And so, for those people, I would say compassionate self-care is critical. Really check in with yourself, how much of this can I do? How much of this can I take? And just recognize life is a marathon, it’s not a sprint. And you have to stay in the race. And so, you got to pace yourself.
And again, this is where this, I should, other people are doing it so I should be able to do it too. I should be able to keep up with them. My boss says I should be able to do all, well, whatever. If it’s like, if you can’t or if you’re really struggling, have some compassion, recognize that this is a really horrible situation, whatever it is, whether you’re on the front line or whether, again, whether you’ve just got a busy job, whether you’re stuck working at home, you’ve got three kids who are being homeschooled and they’re all yelling and screaming and messing up the house. And you don’t have any time to yourself. Like whatever those real-life stressors are, just check in with yourself.
And then figure out what can I do to more appropriately pace myself? How can I pace myself? Can I take breaks? Do I need to talk with my boss? If this is a work thing. And just let that person know that I’m kind of barely holding on right now and I’m doing my best. I’m here. I want to do this work. This is what I signed up for, but is there any way I could work shorter shifts? Is there any way I could have a break in the middle of my shift? Just to get outside and get away from it all, just to clear my head so that I can come back.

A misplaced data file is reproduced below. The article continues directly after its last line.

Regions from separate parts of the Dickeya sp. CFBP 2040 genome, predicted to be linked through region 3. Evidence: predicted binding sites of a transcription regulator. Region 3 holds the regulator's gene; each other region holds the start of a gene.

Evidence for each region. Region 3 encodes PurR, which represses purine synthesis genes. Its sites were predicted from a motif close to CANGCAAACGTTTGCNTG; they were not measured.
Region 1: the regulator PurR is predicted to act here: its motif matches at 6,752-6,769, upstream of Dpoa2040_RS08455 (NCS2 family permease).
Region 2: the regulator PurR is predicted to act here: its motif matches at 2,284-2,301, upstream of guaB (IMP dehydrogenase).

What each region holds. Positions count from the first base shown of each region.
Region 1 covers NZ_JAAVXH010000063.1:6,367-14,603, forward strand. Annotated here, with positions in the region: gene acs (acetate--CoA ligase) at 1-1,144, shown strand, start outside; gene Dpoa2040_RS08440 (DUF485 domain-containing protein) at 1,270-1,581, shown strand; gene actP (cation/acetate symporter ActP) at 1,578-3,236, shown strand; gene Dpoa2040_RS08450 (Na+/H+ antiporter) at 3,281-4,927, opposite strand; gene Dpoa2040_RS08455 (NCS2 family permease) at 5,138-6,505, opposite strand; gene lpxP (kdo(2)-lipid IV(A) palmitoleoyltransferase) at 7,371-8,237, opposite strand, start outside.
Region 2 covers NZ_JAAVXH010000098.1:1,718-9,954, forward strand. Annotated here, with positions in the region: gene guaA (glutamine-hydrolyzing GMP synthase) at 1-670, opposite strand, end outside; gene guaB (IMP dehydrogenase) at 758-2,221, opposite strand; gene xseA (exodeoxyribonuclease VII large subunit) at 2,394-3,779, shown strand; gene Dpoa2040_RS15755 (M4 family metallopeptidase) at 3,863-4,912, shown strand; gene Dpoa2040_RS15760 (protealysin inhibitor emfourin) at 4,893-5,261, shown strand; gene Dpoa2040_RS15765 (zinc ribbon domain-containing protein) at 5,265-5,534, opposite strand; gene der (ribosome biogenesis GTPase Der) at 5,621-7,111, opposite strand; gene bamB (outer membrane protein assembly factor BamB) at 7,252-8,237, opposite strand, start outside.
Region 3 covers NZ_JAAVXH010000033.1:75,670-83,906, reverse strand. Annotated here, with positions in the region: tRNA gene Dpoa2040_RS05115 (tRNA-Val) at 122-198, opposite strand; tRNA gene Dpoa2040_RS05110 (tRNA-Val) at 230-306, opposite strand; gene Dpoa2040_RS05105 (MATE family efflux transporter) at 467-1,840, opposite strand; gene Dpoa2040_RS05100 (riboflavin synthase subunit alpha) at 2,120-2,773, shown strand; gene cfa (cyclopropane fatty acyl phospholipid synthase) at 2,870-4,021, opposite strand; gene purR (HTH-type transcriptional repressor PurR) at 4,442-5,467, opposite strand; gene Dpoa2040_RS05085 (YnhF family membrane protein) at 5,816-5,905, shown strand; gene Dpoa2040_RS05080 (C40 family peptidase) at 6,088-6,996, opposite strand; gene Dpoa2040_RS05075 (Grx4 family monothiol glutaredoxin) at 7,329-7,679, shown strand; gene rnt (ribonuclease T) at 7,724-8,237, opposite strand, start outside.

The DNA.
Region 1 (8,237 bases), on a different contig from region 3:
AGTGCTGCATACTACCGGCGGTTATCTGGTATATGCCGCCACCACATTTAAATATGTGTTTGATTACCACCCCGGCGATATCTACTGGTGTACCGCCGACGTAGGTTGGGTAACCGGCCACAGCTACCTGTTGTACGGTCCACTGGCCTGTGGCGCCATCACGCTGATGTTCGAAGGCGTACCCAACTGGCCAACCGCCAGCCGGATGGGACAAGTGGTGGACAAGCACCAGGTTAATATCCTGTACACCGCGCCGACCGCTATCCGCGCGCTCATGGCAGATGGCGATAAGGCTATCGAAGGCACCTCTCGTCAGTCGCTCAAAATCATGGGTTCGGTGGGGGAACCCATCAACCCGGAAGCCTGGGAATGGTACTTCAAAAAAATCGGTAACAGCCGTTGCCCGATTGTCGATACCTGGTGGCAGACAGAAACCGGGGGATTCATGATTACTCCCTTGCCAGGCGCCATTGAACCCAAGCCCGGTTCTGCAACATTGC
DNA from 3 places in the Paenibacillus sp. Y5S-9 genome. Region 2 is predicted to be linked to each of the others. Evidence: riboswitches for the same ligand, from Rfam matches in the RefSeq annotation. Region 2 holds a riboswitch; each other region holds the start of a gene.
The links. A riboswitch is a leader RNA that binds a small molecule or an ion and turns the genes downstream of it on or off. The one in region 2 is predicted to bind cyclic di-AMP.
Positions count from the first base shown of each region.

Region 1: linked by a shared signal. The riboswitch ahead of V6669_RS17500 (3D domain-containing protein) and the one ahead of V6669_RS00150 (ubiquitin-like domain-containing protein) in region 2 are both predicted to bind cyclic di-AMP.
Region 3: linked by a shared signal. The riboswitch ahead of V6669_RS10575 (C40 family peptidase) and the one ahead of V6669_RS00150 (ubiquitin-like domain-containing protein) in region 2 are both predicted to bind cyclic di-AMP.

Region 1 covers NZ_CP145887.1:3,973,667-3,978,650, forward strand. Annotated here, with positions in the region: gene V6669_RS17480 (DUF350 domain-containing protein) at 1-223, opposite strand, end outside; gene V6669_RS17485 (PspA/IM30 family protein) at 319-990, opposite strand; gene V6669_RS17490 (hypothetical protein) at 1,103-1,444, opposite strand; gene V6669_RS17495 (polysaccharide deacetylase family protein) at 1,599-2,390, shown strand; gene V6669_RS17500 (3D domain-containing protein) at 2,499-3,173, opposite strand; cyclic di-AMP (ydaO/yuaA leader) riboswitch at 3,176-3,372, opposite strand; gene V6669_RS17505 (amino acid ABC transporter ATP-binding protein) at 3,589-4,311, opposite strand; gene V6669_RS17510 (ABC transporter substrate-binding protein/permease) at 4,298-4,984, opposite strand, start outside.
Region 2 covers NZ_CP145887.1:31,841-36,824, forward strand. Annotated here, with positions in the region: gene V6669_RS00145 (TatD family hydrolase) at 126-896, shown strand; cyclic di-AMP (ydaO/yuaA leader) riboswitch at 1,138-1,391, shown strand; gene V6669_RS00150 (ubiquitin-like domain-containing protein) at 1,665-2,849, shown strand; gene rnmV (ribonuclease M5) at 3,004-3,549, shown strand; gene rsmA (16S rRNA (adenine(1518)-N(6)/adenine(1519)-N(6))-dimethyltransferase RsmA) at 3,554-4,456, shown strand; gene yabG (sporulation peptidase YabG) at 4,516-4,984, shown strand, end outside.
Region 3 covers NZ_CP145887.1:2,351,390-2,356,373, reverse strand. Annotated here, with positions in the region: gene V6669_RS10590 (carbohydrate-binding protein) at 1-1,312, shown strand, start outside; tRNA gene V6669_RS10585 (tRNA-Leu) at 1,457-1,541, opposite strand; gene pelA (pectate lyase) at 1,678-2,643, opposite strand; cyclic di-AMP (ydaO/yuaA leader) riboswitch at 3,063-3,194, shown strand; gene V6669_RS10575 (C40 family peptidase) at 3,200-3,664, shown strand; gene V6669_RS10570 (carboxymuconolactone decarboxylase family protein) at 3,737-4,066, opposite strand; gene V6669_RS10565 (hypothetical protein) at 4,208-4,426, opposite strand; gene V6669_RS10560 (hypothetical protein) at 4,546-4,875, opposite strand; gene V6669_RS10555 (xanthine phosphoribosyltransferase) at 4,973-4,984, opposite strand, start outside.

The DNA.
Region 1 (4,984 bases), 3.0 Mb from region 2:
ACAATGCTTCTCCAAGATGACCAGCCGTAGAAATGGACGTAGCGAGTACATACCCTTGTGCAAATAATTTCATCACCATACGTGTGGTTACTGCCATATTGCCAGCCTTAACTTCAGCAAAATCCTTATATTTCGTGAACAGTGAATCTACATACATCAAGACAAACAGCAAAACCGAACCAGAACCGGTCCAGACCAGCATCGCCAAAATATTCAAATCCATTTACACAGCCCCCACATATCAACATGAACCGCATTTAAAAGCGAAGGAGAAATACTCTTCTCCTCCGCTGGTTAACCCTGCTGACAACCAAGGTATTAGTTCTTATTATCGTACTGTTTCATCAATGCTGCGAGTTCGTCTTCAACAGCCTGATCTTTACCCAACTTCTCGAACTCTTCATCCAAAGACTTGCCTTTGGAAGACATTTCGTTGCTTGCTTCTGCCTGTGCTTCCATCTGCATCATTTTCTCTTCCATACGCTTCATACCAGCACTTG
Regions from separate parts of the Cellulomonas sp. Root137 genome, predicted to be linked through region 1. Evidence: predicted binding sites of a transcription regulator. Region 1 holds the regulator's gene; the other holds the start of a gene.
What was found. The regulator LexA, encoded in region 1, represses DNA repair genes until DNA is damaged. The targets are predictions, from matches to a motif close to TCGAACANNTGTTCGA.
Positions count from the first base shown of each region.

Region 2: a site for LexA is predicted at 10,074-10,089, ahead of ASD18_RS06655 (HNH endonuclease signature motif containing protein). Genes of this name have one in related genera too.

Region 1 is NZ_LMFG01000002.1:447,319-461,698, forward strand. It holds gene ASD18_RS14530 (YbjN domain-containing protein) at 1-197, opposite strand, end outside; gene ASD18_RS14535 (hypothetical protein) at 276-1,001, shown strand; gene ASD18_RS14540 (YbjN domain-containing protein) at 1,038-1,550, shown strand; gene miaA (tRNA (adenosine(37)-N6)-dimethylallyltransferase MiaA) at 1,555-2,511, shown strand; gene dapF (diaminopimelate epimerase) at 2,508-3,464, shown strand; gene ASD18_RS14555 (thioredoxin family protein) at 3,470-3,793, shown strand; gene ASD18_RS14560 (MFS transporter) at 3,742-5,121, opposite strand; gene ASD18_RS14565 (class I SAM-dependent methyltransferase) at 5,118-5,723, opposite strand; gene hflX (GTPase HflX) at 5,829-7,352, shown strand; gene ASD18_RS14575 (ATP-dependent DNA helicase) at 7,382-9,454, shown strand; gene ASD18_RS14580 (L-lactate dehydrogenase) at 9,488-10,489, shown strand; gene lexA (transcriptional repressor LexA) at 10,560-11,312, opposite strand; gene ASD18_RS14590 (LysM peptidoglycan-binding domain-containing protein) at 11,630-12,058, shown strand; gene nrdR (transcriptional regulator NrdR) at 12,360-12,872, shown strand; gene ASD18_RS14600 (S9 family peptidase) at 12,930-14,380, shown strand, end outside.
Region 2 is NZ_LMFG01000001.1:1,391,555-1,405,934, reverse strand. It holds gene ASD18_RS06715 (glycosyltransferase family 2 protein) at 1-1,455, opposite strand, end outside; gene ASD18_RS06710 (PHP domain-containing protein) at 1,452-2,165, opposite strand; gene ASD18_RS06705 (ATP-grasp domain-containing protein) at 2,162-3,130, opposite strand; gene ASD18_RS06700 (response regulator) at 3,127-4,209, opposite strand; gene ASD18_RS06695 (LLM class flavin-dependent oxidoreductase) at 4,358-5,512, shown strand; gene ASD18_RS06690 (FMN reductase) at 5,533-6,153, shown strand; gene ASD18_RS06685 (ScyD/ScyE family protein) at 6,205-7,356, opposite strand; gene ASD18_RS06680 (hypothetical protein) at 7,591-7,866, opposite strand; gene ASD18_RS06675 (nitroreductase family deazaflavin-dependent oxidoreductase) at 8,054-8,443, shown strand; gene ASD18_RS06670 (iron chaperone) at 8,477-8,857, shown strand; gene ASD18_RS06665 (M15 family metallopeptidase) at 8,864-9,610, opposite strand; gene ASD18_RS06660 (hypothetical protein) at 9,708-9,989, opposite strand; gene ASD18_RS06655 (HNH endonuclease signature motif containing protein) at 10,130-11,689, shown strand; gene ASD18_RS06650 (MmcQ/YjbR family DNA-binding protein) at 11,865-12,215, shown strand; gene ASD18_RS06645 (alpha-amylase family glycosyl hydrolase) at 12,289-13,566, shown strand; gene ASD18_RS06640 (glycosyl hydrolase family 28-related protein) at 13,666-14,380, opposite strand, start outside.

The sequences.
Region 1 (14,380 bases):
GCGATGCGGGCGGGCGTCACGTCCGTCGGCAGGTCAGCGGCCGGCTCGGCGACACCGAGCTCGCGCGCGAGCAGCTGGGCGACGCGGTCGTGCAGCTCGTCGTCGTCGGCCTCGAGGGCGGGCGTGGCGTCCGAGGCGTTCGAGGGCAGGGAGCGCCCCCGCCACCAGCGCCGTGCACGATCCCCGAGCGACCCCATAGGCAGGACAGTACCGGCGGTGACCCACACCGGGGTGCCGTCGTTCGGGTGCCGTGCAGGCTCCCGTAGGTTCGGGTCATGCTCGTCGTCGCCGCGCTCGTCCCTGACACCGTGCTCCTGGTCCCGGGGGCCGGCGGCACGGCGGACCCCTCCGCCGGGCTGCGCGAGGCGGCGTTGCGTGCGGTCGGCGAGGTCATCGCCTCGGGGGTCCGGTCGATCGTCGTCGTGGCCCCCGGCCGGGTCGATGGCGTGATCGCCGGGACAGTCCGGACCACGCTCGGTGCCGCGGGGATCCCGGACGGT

Talk to people in your life, supports, a significant other, children, parents, friends, whoever, let them know my life sucks right now. Please help. Like can I talk to you? Can I unload on you? Every now and then I’ll try not to do it too much, but can you be a support for me because I’ve got this chaos in my life and I can’t do it. Reaching out to people, opening up, talking about it can be immensely helpful, can really relieve. Even if the people don’t have any practical advice to give you. If only they can just listen and absorb it and be with you and hopefully show some, at least a tiny bit of empathy, like, oh my God, that sucks. How awful, like kudos to you for hanging in there. Like you’re doing such good work and people are dying. So, I hope you can keep doing this, but let me know if I can help. And just the moral support, just knowing that people are behind you. People recognize that you’re human, can go such a long way.
For other people, distracting can be really helpful. So, for some people that can be distraction with anything. So, it could be throwing yourself into work, throwing yourself into a project at home. If you’ve held off on organizing your basement or your garage or that closet or that dresser or whatever, if you’re coming home completely overwhelmed, ruminating, your head won’t stop. And you just want to watch TV, drink, eat, whatever, to escape, but those aren’t really working all that well. Distracting yourself with something else.